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Managing for Profit and Benefitting Wildlife

August 2012
D'Jeane Peters, Public Affairs

Photo of a smiling Ted Hash in a cowboy hat that shades his head on a sunny summer day at his ranch.
Ted Hash, rancher near Billings, Mont., uses a "twice-through" grazing managment plan he developed with NRCS. His plan allows him to graze 10 months of the year and just feed supplements for two months.

If you were to take an aerial picture of the ranch owned by Ted Hash, a third generation Montana rancher, you would see a patchwork of 29 small pastures, each between 100 and 400 acres in area. Hash raises about 160 cow-calf pairs and summers 200 stockers near Billings, Mont., and has proven to have an effective and innovative management plan. It has benefited Hash financially, as well as increased his wildlife habitat.

Shortly after he moved from Absarokee, Mont., in 2006, Hash sought the technical assistance of NRCS. “The first thing I did was find out what Ted’s overall goal for the ranch was. Then we inventoried the plant and animal life, and assessed the forage conditions available on Mr. Hash’s ranch,” said Matt Ricketts, NRCS area rangeland management specialist. “With that baseline data in hand, together we developed a plan that met Mr. Hash’s goals.”

As summer temperatures in Billings reached near-record breaking levels, the outcome of Hash’s grazing plan was evident�his land was still producing. “I’ve still got grass, as dry as it is, and I can graze in the winter,” he says. Other ranchers in the area were already feeding hay as early as July, and hay was selling for up to $200 per ton.
Hash worked with Ricketts to develop a “twice through” grazing management strategy, grazing 10 to 25 percent of the available grass between April 15 and July 1 before moving the cow-calf pairs to the next pasture. “This is the time of year when grasses are growing the fastest and when annual grasses are green and palatable, encouraging cattle to eat them and allowing for better growth of perennial species, the ones we want to increase,” Ricketts said.

In July, Hash starts the rotation over, hitting pastures for a second time, grazing 50 to 60 percent of the available grass. “Taking half leaves plenty of residue of the preferred grass species, making them healthier and more productive,” Ricketts said. “Over time both the drought and weed resistance of the ranch increases. Ted and I have already seen the wet coulees and depressions filling in with vegetation where once they were bare.”

Hash’s grazing plan rotates his cattle through 18 of his 22 pastures over a seven-month period, from April 15 through November 15. His remaining four pastures are used for grazing another three months in the winter, allowing him to graze 10 months of the year and only supplement feeding for two months of the year, decreasing his hay expense. “The less you have to feed hay, the better. Hay is an expense,” says Hash. Hash follows the same twice-through practice with his 200 yearlings, rotating through seven pastures from May 15 to Sept. 15.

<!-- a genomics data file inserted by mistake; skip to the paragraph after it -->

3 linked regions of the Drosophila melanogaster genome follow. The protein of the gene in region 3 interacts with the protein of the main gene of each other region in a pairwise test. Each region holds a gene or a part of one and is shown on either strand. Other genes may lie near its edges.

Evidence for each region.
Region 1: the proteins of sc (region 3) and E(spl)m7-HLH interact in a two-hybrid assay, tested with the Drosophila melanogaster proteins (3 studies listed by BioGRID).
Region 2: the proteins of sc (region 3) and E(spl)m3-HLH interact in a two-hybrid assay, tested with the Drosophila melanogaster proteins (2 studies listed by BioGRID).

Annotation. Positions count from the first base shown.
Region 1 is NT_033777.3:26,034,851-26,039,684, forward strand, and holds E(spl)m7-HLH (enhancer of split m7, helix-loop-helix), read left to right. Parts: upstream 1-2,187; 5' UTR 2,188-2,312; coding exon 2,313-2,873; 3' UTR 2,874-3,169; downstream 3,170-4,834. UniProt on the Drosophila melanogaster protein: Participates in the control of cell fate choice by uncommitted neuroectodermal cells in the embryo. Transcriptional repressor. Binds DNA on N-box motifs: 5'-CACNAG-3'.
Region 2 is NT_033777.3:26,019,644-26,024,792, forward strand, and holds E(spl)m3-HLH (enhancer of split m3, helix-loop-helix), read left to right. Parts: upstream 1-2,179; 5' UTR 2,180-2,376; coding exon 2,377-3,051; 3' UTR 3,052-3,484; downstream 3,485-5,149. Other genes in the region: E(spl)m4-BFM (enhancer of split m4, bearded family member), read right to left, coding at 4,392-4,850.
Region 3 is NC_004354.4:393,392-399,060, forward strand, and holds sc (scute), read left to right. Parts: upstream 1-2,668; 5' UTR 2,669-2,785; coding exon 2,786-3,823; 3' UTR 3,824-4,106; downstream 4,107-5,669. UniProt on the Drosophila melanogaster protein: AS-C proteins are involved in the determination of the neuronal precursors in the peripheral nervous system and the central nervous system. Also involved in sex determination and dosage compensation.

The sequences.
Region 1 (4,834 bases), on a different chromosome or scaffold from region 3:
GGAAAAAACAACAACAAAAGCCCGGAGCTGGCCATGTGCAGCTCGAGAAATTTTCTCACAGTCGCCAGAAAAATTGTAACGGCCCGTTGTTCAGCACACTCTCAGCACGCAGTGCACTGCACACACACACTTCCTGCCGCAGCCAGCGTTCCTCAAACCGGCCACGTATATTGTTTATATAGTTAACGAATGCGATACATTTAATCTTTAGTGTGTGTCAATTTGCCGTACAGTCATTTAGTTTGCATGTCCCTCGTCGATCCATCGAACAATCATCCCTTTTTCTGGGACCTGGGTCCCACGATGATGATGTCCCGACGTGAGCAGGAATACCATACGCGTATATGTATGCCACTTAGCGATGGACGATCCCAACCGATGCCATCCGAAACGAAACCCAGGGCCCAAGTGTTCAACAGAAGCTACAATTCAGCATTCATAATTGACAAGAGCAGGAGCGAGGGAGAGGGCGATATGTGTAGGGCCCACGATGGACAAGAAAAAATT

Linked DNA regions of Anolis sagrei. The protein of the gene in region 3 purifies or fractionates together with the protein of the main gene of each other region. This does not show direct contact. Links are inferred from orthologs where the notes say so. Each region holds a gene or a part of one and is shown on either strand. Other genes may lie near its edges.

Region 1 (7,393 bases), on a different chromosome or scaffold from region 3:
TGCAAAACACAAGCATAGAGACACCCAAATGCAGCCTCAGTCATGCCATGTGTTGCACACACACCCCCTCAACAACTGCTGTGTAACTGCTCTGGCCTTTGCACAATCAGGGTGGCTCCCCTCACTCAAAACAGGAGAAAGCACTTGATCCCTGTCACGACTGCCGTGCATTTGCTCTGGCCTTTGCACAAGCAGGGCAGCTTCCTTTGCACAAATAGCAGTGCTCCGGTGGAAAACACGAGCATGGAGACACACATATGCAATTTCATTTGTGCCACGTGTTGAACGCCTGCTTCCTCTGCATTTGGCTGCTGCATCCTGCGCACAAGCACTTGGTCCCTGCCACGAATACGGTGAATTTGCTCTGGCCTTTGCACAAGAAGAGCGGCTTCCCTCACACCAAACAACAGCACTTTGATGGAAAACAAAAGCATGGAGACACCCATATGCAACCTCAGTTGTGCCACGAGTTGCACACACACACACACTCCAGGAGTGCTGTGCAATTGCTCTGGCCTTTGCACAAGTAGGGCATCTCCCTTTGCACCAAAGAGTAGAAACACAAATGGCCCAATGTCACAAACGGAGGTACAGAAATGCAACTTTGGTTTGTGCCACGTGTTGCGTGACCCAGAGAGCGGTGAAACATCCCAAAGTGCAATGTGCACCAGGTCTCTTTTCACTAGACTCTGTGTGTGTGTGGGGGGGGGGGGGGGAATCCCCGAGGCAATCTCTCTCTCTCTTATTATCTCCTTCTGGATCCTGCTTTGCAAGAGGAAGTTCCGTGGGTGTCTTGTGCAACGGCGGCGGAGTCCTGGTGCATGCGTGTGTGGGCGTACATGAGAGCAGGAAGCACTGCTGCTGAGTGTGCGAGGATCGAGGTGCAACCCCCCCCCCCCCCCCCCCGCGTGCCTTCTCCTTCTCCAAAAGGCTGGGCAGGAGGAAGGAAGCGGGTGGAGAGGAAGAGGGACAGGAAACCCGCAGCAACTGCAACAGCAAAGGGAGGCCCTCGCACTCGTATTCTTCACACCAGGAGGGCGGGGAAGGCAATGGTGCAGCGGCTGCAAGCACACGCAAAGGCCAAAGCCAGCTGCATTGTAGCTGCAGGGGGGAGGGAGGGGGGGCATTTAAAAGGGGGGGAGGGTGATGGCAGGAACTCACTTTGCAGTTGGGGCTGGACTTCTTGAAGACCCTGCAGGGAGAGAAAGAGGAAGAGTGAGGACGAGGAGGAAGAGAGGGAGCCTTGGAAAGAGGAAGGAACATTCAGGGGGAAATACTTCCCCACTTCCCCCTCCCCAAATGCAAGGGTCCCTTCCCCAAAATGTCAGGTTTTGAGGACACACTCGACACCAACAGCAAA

In addition to monitoring his rangeland health (forage response), Hash also wanted to assess his cattle herd health (animal response). To do that, he began doing fecal analysis and nutritional consultations every month for two years, beginning in 2008, to determine the nutritional quality of an animal’s intake. The analysis provides a rancher with a nutritional balance report for protein and net energy and a report for least-cost feeding solutions, maximizing animal weight gain and minimizing costs. “This tool takes the guessing game out of when to feed your cattle supplements and determining exactly what they need,” Ricketts said.

In addition to financial and grazing management goals, Hash also wanted to increase wildlife habitat, especially for sage-grouse. “I see them from time to time. They’re around,” says Hash. The amount of grass he has compared to others in the area means that the grouse have much more available cover and food sources. “I’ve had much less cheat grass since we started these rotations,” says Hash.

Hash has managed his operation in a sustainable manner and as a result, his management system is a win for his cows, his land, his balance sheet, and sage-grouse.

Summer photo of dry sagebrush grassland with good vegetative cover.
Despite a very dry summer of 2012, Ted Hash's rangeland near Billings, Mont., was still producing grass, thanks to the healthy condition created by his grazing management system.